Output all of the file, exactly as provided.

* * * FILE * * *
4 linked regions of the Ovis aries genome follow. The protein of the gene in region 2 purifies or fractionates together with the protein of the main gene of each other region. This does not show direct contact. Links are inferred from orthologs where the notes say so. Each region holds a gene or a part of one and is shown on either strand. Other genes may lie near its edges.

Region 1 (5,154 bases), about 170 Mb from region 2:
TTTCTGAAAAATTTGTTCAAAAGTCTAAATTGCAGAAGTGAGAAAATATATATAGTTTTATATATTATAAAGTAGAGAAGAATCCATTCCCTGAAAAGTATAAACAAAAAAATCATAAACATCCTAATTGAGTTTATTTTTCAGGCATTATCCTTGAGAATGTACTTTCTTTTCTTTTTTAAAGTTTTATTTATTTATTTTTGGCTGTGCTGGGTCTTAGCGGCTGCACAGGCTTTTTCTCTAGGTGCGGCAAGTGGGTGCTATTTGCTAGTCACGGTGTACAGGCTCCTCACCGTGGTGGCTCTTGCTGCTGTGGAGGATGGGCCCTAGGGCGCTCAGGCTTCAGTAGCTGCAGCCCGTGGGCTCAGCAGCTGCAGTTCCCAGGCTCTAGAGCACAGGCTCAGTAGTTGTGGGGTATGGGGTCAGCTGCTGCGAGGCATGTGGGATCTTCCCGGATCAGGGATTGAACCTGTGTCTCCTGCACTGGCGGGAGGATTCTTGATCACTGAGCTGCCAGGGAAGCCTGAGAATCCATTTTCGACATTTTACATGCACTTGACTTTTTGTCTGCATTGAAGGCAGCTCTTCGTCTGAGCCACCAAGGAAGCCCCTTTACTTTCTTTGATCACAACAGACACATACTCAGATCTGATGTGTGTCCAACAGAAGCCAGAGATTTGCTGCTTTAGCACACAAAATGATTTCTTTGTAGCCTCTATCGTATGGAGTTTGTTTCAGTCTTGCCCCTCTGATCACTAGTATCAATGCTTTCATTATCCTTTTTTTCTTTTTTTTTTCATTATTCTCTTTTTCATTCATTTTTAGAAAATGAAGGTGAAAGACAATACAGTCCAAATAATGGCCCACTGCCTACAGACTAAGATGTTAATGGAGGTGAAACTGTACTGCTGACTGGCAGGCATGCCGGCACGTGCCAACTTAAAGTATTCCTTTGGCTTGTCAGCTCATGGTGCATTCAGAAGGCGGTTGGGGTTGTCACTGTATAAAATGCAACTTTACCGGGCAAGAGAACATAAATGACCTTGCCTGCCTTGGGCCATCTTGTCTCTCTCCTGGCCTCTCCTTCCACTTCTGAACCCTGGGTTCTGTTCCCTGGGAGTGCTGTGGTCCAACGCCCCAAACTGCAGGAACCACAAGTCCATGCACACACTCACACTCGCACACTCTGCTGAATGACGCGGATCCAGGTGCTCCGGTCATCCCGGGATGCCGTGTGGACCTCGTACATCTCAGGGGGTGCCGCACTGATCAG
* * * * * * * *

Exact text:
4 linked regions of the Ovis aries genome follow. The protein of the gene in region 2 purifies or fractionates together with the protein of the main gene of each other region. This does not show direct contact. Links are inferred from orthologs where the notes say so. Each region holds a gene or a part of one and is shown on either strand. Other genes may lie near its edges.

Region 1 (5,154 bases), about 170 Mb from region 2:
TTTCTGAAAAATTTGTTCAAAAGTCTAAATTGCAGAAGTGAGAAAATATATATAGTTTTATATATTATAAAGTAGAGAAGAATCCATTCCCTGAAAAGTATAAACAAAAAAATCATAAACATCCTAATTGAGTTTATTTTTCAGGCATTATCCTTGAGAATGTACTTTCTTTTCTTTTTTAAAGTTTTATTTATTTATTTTTGGCTGTGCTGGGTCTTAGCGGCTGCACAGGCTTTTTCTCTAGGTGCGGCAAGTGGGTGCTATTTGCTAGTCACGGTGTACAGGCTCCTCACCGTGGTGGCTCTTGCTGCTGTGGAGGATGGGCCCTAGGGCGCTCAGGCTTCAGTAGCTGCAGCCCGTGGGCTCAGCAGCTGCAGTTCCCAGGCTCTAGAGCACAGGCTCAGTAGTTGTGGGGTATGGGGTCAGCTGCTGCGAGGCATGTGGGATCTTCCCGGATCAGGGATTGAACCTGTGTCTCCTGCACTGGCGGGAGGATTCTTGATCACTGAGCTGCCAGGGAAGCCTGAGAATCCATTTTCGACATTTTACATGCACTTGACTTTTTGTCTGCATTGAAGGCAGCTCTTCGTCTGAGCCACCAAGGAAGCCCCTTTACTTTCTTTGATCACAACAGACACATACTCAGATCTGATGTGTGTCCAACAGAAGCCAGAGATTTGCTGCTTTAGCACACAAAATGATTTCTTTGTAGCCTCTATCGTATGGAGTTTGTTTCAGTCTTGCCCCTCTGATCACTAGTATCAATGCTTTCATTATCCTTTTTTTCTTTTTTTTTTCATTATTCTCTTTTTCATTCATTTTTAGAAAATGAAGGTGAAAGACAATACAGTCCAAATAATGGCCCACTGCCTACAGACTAAGATGTTAATGGAGGTGAAACTGTACTGCTGACTGGCAGGCATGCCGGCACGTGCCAACTTAAAGTATTCCTTTGGCTTGTCAGCTCATGGTGCATTCAGAAGGCGGTTGGGGTTGTCACTGTATAAAATGCAACTTTACCGGGCAAGAGAACATAAATGACCTTGCCTGCCTTGGGCCATCTTGTCTCTCTCCTGGCCTCTCCTTCCACTTCTGAACCCTGGGTTCTGTTCCCTGGGAGTGCTGTGGTCCAACGCCCCAAACTGCAGGAACCACAAGTCCATGCACACACTCACACTCGCACACTCTGCTGAATGACGCGGATCCAGGTGCTCCGGTCATCCCGGGATGCCGTGTGGACCTCGTACATCTCAGGGGGTGCCGCACTGATCAG